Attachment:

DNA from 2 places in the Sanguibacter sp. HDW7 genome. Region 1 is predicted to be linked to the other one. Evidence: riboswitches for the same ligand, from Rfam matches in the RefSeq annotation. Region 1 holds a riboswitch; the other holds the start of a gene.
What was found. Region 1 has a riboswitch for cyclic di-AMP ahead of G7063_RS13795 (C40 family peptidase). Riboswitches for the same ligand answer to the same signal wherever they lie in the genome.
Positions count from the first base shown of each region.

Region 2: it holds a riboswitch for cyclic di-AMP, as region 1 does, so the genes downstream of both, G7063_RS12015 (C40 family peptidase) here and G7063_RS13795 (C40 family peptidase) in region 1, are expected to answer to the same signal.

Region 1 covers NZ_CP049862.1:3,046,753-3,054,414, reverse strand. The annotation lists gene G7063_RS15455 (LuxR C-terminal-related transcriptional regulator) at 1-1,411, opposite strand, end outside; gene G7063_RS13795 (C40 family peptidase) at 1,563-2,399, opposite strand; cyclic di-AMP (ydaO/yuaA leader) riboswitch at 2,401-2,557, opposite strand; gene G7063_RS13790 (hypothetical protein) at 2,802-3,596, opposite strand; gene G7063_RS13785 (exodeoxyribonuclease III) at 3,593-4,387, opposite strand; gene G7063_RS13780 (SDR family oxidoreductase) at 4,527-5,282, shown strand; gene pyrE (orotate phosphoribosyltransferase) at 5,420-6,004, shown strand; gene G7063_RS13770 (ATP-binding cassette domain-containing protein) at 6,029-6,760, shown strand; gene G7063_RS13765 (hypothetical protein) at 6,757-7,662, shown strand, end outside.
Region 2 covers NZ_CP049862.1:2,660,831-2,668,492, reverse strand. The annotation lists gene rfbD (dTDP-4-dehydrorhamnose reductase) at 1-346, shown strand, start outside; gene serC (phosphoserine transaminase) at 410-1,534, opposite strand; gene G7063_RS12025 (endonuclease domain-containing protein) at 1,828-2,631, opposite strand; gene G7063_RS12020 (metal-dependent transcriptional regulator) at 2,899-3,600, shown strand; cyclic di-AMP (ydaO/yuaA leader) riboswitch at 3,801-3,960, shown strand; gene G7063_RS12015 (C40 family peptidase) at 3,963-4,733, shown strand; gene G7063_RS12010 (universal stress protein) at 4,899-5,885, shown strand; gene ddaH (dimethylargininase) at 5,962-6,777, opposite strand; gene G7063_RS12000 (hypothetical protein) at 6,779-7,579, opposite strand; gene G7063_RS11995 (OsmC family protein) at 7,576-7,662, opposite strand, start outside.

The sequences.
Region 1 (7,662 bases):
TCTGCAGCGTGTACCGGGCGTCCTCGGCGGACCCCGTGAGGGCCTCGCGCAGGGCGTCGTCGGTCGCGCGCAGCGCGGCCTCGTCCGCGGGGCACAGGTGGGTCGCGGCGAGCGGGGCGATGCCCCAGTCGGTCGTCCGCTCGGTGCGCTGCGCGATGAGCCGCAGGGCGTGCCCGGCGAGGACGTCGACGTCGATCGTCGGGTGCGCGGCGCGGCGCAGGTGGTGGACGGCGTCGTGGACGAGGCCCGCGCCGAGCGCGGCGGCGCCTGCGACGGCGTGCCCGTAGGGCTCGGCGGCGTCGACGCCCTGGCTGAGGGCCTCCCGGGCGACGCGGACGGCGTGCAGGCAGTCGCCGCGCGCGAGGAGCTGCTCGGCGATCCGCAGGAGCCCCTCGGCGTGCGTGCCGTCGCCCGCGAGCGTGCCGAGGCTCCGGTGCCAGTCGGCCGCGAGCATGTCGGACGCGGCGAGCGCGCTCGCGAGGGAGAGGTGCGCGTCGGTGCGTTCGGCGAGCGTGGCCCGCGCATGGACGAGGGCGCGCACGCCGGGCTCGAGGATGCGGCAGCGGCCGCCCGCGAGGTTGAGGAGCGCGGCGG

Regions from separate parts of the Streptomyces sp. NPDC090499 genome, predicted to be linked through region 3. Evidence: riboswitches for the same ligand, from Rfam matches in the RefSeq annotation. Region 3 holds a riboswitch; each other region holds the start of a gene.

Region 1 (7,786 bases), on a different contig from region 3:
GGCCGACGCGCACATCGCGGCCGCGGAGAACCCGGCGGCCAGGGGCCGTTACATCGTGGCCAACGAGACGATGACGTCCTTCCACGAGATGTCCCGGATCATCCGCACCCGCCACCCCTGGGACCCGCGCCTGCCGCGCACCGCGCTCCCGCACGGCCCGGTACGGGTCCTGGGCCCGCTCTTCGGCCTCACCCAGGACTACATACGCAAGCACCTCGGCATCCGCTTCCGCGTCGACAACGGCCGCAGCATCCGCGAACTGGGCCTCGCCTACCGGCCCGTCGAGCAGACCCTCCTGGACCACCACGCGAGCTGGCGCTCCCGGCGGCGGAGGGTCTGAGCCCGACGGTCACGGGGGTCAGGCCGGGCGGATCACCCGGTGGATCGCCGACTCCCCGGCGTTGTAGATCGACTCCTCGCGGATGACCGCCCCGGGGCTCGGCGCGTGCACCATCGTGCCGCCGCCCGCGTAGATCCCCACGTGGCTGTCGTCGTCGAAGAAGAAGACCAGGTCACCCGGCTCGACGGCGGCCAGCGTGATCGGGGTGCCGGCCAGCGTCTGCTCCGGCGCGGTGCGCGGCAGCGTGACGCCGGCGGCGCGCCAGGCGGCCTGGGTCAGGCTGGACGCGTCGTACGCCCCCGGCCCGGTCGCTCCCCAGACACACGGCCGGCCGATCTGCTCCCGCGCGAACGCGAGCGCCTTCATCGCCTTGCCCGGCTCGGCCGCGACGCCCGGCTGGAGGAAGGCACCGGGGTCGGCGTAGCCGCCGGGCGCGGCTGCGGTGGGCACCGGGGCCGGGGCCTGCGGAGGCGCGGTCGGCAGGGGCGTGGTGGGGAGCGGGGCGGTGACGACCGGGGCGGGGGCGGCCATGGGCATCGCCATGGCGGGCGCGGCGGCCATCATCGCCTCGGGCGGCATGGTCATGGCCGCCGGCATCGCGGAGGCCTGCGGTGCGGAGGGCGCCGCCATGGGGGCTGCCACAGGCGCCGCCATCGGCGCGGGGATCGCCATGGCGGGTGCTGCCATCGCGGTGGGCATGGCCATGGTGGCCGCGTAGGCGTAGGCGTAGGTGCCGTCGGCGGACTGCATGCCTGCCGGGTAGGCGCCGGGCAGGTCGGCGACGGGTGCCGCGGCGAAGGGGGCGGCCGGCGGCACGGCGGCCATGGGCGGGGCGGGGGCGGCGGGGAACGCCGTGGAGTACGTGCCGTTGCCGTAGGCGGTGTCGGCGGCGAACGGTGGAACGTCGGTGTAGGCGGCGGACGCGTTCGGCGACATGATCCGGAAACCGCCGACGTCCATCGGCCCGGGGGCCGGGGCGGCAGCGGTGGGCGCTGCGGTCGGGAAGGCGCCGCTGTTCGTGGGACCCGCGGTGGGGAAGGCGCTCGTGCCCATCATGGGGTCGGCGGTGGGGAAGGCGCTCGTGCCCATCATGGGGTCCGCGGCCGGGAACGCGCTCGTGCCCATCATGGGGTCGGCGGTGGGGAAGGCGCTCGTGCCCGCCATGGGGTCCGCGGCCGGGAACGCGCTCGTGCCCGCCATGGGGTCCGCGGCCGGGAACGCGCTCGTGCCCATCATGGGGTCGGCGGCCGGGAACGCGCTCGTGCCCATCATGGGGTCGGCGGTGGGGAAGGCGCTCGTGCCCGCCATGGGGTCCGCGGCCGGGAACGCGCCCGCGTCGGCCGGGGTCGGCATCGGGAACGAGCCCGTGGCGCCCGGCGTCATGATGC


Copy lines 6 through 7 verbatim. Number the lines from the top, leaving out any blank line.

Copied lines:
Region 2 covers NZ_CP049862.1:2,660,831-2,668,492, reverse strand. The annotation lists gene rfbD (dTDP-4-dehydrorhamnose reductase) at 1-346, shown strand, start outside; gene serC (phosphoserine transaminase) at 410-1,534, opposite strand; gene G7063_RS12025 (endonuclease domain-containing protein) at 1,828-2,631, opposite strand; gene G7063_RS12020 (metal-dependent transcriptional regulator) at 2,899-3,600, shown strand; cyclic di-AMP (ydaO/yuaA leader) riboswitch at 3,801-3,960, shown strand; gene G7063_RS12015 (C40 family peptidase) at 3,963-4,733, shown strand; gene G7063_RS12010 (universal stress protein) at 4,899-5,885, shown strand; gene ddaH (dimethylargininase) at 5,962-6,777, opposite strand; gene G7063_RS12000 (hypothetical protein) at 6,779-7,579, opposite strand; gene G7063_RS11995 (OsmC family protein) at 7,576-7,662, opposite strand, start outside.

The sequences.